[kuh n-surnd]


interested or affected: concerned citizens.
troubled or anxious: a concerned look.
having a connection or involvement; participating: They arrested all those concerned in the kidnapping.

Origin of concerned

First recorded in 1650–60; concern + -ed2
Related formscon·cern·ed·ly [kuh n-sur-nid-lee] /kənˈsɜr nɪd li/, adverbcon·cern·ed·ness, nounun·der·con·cerned, adjective



verb (used with object)

to relate to; be connected with; be of interest or importance to; affect: The water shortage concerns us all.
to interest or engage (used reflexively or in the passive, often followed by with or in): She concerns herself with every aspect of the business.
to trouble, worry, or disquiet: I am concerned about his health.


something that relates or pertains to a person; business; affair: Law is the concern of lawyers.
a matter that engages a person's attention, interest, or care, or that affects a person's welfare or happiness: The party was no concern of his.
worry, solicitude, or anxiety: to show concern for someone in trouble.
important relation or bearing: This news is of concern to all of us.
a commercial or manufacturing company or establishment: the headquarters of an insurance concern.
Informal. any material object or contrivance.

Origin of concern

1375–1425; late Middle English concernen (< Middle French concerner) < Medieval Latin concernere to relate to, distinguish (Late Latin: to mix for sifting), equivalent to Latin con- con- + cernere to sift
Related formso·ver·con·cern, noun, verb (used with object)pre·con·cern, noun, verb (used with object)self-con·cern, noun

Synonyms for concern

Synonym study

6. Concern, care, worry connote an uneasy and burdened state of mind. Concern implies an anxious sense of interest in something: concern over a friend's misfortune. Care suggests a heaviness of spirit caused by dread, or by the constant pressure of burdensome demands: Poverty weighs a person down with care. Worry is an active state of agitated uneasiness and restless apprehension: He was distracted by worry over the stock market.

Antonyms for concern Unabridged Based on the Random House Unabridged Dictionary, © Random House, Inc. 2019

Examples from the Web for concerned

Contemporary Examples of concerned

Historical Examples of concerned

  • These losses are doubtless irreparable so far as the stocks in question are concerned.

    The Spenders

    Harry Leon Wilson

  • Percival made his way toward one of them with a dim notion that he might be concerned.

    The Spenders

    Harry Leon Wilson

  • No one seemed to have concerned himself with what Bathsheba thought of it all.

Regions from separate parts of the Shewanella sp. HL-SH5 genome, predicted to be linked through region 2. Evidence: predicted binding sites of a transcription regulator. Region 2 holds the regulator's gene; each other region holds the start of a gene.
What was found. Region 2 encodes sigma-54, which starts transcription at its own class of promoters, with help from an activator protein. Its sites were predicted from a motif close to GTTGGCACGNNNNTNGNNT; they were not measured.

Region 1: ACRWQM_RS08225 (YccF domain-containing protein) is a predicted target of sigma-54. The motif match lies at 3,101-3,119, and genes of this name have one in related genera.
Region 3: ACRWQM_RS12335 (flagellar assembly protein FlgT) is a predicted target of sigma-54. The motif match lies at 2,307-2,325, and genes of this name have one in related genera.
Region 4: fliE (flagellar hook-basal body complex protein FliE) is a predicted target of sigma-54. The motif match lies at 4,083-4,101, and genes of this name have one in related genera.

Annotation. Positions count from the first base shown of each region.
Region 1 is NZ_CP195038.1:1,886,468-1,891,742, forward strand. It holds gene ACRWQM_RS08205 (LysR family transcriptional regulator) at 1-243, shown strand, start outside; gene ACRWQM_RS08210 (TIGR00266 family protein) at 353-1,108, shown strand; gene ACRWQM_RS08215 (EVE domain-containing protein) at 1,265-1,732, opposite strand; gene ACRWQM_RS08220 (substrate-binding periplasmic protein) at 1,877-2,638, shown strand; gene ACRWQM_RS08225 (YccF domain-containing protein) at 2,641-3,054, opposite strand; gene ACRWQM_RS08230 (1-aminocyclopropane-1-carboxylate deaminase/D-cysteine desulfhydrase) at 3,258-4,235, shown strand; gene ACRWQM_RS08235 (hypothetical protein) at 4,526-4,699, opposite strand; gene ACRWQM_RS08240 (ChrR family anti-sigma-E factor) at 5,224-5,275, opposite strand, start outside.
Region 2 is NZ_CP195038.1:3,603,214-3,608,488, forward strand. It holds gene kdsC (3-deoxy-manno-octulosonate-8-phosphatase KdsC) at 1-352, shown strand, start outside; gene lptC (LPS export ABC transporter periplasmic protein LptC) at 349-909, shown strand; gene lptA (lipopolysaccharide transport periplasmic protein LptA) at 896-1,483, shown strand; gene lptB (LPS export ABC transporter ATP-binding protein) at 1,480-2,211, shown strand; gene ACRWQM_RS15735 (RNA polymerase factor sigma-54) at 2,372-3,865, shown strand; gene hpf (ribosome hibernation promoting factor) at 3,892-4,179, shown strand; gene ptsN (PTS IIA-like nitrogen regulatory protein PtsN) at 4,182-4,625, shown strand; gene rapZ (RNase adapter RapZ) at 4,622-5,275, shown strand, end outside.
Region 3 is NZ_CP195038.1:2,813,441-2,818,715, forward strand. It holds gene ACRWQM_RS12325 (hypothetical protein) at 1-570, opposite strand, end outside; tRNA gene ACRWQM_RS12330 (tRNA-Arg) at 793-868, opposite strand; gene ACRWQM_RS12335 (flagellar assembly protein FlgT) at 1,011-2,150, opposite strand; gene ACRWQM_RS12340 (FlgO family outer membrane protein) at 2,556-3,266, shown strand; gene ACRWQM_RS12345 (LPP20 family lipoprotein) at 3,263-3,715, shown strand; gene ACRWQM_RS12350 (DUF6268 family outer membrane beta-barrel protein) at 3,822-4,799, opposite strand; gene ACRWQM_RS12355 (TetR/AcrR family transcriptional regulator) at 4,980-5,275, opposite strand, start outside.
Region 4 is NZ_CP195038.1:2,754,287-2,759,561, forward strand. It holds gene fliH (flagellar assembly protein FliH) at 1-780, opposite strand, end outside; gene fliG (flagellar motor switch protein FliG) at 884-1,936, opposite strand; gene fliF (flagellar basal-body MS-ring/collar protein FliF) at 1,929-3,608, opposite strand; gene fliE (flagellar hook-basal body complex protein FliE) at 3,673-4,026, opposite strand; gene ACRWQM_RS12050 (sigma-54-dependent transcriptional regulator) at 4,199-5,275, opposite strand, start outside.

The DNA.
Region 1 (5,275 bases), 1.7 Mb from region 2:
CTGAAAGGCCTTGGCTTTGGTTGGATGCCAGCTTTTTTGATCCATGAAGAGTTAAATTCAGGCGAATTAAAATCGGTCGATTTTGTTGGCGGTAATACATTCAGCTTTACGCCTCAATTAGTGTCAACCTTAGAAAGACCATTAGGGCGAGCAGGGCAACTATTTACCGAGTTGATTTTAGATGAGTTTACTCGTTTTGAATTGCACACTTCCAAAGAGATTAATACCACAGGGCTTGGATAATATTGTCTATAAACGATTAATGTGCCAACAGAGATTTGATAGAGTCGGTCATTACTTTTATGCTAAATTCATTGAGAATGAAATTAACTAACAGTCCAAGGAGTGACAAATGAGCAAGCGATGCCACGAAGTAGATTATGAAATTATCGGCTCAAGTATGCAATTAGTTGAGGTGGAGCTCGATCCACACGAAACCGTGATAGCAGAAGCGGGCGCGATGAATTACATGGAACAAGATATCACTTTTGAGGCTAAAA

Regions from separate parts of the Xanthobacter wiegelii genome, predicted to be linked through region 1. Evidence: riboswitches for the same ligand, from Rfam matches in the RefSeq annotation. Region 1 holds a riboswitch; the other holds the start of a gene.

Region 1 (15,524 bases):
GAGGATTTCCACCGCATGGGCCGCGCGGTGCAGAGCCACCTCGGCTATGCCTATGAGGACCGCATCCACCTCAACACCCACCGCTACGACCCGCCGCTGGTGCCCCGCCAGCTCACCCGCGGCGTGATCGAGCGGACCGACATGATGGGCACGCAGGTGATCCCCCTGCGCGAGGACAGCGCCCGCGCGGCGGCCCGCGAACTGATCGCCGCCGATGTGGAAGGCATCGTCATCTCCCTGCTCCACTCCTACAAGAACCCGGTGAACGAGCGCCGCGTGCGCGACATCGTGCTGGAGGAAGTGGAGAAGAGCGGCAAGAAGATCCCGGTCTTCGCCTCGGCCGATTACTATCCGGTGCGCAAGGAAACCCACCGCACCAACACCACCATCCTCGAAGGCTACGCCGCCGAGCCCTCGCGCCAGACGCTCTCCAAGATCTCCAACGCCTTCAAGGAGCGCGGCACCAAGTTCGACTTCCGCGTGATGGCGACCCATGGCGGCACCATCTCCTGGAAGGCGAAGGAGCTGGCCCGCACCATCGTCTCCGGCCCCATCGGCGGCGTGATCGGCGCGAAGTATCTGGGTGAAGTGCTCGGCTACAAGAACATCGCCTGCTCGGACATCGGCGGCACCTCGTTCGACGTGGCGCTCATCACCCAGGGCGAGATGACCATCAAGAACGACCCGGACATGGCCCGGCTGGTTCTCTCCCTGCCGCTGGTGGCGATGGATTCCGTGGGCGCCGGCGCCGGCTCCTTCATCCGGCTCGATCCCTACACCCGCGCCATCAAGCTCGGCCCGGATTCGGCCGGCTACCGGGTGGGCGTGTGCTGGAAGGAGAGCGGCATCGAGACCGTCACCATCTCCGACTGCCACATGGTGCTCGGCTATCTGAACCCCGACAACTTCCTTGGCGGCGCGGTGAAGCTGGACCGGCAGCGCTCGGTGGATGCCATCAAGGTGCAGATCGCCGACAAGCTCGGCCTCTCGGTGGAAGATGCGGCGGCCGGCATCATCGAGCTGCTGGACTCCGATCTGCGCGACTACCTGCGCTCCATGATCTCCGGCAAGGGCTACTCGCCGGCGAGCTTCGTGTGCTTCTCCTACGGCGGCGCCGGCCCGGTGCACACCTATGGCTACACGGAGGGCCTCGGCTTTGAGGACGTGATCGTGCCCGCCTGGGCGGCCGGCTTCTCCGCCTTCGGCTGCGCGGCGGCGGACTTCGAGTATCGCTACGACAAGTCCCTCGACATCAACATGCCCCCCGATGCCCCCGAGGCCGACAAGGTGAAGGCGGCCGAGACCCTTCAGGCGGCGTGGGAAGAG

William J. Locke

  • As to some of the others, I cannot wonder at any thing they do, or attempt to do, where self is concerned.

    Clarissa, Volume 1 (of 9)

    Samuel Richardson

  • What is known as church-affiliation, the music of the setting, I am not concerned with.

British Dictionary definitions for concerned



(postpositive) interested, guilty, involved, or appropriateI shall find the boy concerned and punish him
worried, troubled, or solicitous
Derived Formsconcernedly (kənˈsɜːnɪdlɪ), adverbconcernedness, noun


verb (tr)

to relate to; be of importance or interest to; affect
(usually foll by with or in) to involve or interest (oneself)he concerns himself with other people's affairs


something that affects or is of importance to a person; affair; business
regard for or interest in a person or a thinghe felt a strong concern for her
anxiety, worry, or solicitude
important bearing or relationhis news has great concern for us
a commercial company or enterprise
informal a material thing, esp one of which one has a low opinion

Word Origin for concern

C15: from Late Latin concernere to mingle together, from Latin com- together + cernere to sift, distinguish
Collins English Dictionary - Complete & Unabridged 2012 Digital Edition © William Collins Sons & Co. Ltd. 1979, 1986 © HarperCollins Publishers 1998, 2000, 2003, 2005, 2006, 2007, 2009, 2012

Word Origin and History for concerned



early 15c., "perceive, distinguish," also "refer to, relate to," from Middle French concerner, from Medieval Latin concernere "concern, touch, belong to," figurative use of Late Latin concernere "to sift, mix, as in a sieve," from Latin com- "with" (see com-) + cernere "to sift," hence "perceive, comprehend" (see crisis). Apparently the sense of the prefix shifted to intensive in Medieval Latin. Meaning "worry" is 17c. Related: Concerned; concerning. Letter opening to whom it may concern attested by 1740.



1580s, from concern (v.).

Online Etymology Dictionary, © 2010 Douglas Harper

Idioms and Phrases with concerned


see as far as that goes (is concerned); to whom it may concern.

The American Heritage® Idioms Dictionary Copyright © 2002, 2001, 1995 by Houghton Mifflin Harcourt Publishing Company. Published by Houghton Mifflin Harcourt Publishing Company.